New Report Explains How Stimulus Dollars Were Used in Health Care Systems Throughout Florida

Oct 15, 2010, 08:41 ET from Collins Center for Public Policy

MIAMI, Oct. 15 /PRNewswire-USNewswire/ -- The Collins Center for Public Policy has released a report that examines the impact of the federal government's economic stimulus funding on Florida's health care system.



The Collins Center report – The Impact of Federal Stimulus Funding on Health Spending in Florida: Accomplishments and Challenges – was co-authored by Jack Meyer, Ph.D. and Marie Gueye, MMP of Health Management Associates, a consulting firm specializing in health care program development and data analysis which the Collins Center hired to study and analyze the funding and expenditures. The complete report can be downloaded from the Collins Center web site by visiting

Florida will receive more than $20 billion through the American Recovery and Reinvestment Act (ARRA). The Collins Center report highlights four important parts of ARRA investments relating to health care:

  • An increase in the Federal Matching Assistance Program with an additional $4.36 billion in Medicaid funding for Florida;
  • Expansion and modernization of 44 federally qualified community health centers through $88.6 million in ARRA funding;
  • Launch of a new statewide program to reduce hospital-acquired infections through a grant from the Center for Disease Control and Prevention; and
  • Development of health information technology to facilitate the adoption of electronic medical records through a $2 billion grant from the Florida Agency for Health Care Administration.

"Our hope is that by providing straightforward information about how spending has occurred so far, we may be able to help chart a course for how Florida might continue to make wise decisions about its spending for the health of its residents in the future," said Leda M. Perez, Ph.D., Vice President, Health Initiatives for the Collins Center for Public Policy "This report is meant to serve as a helpful reflection of what has been accomplished and what more might yet be achieved."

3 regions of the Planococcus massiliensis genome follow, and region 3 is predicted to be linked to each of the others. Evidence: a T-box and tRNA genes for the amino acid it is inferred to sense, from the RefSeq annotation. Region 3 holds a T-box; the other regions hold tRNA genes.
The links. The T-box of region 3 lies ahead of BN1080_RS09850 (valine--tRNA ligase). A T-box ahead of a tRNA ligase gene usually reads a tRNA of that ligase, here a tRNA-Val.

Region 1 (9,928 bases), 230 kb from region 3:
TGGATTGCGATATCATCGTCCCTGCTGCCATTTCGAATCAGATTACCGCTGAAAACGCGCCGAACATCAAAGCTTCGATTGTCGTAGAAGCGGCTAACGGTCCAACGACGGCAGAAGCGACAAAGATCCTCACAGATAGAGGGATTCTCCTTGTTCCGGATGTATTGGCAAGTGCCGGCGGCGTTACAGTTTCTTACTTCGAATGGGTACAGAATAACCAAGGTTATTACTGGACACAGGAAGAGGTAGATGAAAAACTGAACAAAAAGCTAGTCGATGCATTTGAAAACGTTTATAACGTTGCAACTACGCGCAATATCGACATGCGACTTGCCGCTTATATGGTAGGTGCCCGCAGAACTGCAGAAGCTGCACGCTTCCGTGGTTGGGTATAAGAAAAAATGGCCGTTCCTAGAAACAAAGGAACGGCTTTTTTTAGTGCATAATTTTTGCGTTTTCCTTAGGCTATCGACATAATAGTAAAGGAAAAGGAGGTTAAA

In addition to describing state and local programs that have received ARRA funds, the report offers seven recommendations the state and private businesses can adopt to benefit health care in Florida.

1. Develop a plan to adjust to the phased reduction in ARRA's enhanced federal support for Medicaid.

2. Use this planning period to learn about the complex medical needs of the people who would be newly enrolling in Medicaid, and determine best practices in chronic care management to serve them.

3. Augment state efforts to redirect patients from emergency rooms for non-emergency care to primary care settings.

4. Obtain greater funding for community health centers.

5. Continue the momentum begun with ARRA support for reducing health care-acquired infections.

6. Ensure that the initial vision for moving from a paper-based to an electronic health care system stays on course and is implemented throughout the state.

7. Sustain initiatives to build up an adequate and qualified health care work force to help assure that the state has enough primary care physicians, nurses, physician assistants, nutritionists and health information technology experts to meet the needs of a growing and aging population.

A webinar will be held on October 27, 2010 at 1:00 pm during which Meyer and Perez will present the report's findings. For more information, visit

This report is the first of a series of reports that will focus on several aspects of ARRA funding, including investments in infrastructure and education.

Health Management Associates (HMA) is a consulting firm specializing in the fields of health system restructuring, health care program development, health economics and finance, program evaluation, and data analysis. HMA is widely regarded as a leader in providing technical and analytical services to health-care purchasers, federal and state government, and providers, with a special concentration on addressing the needs of the medically indigent and underserved people and assessing the new health reform legislation.

SOURCE Collins Center for Public Policy